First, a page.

One of TV’s Best Ever Comedies Is a Canadian Series About Shakespeare

Slings & Arrows featured some of Canada’s greatest stage actors, Oscar winners, and comedic legends. So why is it still largely unknown in the U.S.?

Luke Kirby and Rachel McAdams in Slings & Arrows
Photo: Acorn TV

Being Canadian is an odd experience for those who have never tried it. It can teach you humility and pride at the same time, and how to deal with disappointment come NHL playoff time. Yet Canadians, compared to Americans, will always be viewed as the “Prince Harry” on the global stage (if you’ll forgive the colonized-metaphor). Canadians are cuter, perhaps slightly more politically correct, but ultimately not seen as important as their big brother. 

On occasion, Canadian television will break out and receive the international attention and acclaim it so rightfully deserves, almost American levels of attention. More often than not, it’s a comedic gem that lends itself to a unique slice of Canadiana, shining a light on the embarrassing underbelly of the country that tries so hard to remain hidden. Shows such as Trailer Park Boys, Letterkenny, and Schitt’s Creek reveal that underbelly, while thankfully also highlighting  some of the brilliant comedic talent Canada can produce.  

Yet there is a hidden gem celebrating its 20th anniversary this year that so few people talk about, it’s almost criminal.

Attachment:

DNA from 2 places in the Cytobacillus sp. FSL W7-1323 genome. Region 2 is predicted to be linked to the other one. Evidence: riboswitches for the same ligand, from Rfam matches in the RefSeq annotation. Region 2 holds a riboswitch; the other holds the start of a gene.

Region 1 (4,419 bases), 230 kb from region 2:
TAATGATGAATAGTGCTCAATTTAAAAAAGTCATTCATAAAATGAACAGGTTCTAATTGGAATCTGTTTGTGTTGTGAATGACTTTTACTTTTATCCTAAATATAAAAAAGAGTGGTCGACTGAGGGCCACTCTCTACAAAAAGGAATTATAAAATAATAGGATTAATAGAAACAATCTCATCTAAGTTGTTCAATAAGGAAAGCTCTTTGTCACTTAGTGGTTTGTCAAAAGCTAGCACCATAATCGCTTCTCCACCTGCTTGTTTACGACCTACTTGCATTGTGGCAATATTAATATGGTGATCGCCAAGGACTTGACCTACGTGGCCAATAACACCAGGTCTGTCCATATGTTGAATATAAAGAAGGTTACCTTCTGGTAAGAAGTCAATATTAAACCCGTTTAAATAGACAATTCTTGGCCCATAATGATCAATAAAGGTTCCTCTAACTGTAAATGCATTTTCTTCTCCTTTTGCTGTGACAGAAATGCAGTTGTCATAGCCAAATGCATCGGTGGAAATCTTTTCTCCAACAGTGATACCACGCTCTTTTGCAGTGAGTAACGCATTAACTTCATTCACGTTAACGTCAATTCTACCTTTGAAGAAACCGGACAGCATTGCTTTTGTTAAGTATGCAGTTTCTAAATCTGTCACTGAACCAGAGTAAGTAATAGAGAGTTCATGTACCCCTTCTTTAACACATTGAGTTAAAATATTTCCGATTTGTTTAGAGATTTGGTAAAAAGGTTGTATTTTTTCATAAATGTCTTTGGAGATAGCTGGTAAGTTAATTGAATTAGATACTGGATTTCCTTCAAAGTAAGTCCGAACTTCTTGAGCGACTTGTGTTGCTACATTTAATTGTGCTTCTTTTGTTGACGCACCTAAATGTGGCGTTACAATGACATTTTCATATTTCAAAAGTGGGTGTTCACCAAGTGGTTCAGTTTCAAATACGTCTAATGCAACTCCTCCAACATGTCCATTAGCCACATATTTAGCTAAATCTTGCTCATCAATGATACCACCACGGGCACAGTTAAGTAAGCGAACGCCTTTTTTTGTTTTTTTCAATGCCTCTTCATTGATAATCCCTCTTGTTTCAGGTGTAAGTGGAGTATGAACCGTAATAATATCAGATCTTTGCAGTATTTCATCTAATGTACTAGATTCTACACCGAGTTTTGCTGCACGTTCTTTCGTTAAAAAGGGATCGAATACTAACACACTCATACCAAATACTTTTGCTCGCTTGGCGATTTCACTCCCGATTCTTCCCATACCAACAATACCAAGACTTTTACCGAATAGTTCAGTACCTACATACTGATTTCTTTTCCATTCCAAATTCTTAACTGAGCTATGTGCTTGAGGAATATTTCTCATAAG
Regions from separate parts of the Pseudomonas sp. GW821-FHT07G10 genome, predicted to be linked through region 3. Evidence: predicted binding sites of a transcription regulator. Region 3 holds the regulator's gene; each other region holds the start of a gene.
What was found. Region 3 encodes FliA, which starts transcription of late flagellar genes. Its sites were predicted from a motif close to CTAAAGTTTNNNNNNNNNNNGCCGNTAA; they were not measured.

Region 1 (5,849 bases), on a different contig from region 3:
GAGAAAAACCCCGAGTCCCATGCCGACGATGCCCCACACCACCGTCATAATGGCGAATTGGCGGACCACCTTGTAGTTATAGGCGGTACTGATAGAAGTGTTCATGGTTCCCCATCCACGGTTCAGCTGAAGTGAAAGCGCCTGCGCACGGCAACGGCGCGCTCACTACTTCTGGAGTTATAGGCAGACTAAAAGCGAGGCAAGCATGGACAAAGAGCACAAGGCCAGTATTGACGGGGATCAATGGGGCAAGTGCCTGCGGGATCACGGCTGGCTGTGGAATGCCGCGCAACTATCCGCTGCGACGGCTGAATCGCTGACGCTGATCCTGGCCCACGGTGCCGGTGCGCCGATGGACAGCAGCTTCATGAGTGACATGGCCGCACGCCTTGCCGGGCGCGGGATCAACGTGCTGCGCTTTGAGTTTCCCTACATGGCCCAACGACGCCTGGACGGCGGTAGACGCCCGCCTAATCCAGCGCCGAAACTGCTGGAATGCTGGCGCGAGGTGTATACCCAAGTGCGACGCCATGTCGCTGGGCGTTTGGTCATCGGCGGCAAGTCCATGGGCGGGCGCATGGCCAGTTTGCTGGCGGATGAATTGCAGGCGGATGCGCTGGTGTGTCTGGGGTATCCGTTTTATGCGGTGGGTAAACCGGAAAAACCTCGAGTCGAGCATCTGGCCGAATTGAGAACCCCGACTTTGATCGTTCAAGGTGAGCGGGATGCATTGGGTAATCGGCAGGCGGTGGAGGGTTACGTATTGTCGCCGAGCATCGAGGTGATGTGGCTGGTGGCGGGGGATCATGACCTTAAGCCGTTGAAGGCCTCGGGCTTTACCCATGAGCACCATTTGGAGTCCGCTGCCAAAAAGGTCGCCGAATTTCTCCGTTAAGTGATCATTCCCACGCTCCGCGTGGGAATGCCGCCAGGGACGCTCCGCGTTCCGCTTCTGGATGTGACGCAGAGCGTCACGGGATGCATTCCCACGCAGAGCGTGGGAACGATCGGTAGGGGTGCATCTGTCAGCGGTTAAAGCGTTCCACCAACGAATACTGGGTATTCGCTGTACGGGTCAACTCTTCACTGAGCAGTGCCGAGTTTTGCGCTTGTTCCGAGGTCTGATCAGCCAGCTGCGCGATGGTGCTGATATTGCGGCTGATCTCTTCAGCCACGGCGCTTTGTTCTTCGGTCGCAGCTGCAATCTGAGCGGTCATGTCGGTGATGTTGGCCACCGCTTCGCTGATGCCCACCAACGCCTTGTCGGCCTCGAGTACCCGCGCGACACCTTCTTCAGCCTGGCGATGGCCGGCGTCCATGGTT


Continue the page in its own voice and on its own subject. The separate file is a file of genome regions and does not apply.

It may be that Slings & Arrows appears to be too niche at first glance. It follows the story of the small fictional Canadian town of New Burbage and their globally acclaimed Shakespearean festival. Following the death of their perennial rock and artistic director, Oliver (Stephen Ouimette), the festival finds itself struggling to forge a new identity, and they quickly have to choose between creating a viable business and artistic integrity. Brilliantly over its three (all too brief) seasons, the show covers a new production within the festival: Hamlet in season 1, Macbeth in season 2, and King Lear in season 3. The writers of the show cleverly mirror the phases within life that Shakespeare often used within his work, while dishing out a ton of laughs by showing the foibles of a dysfunctional company.


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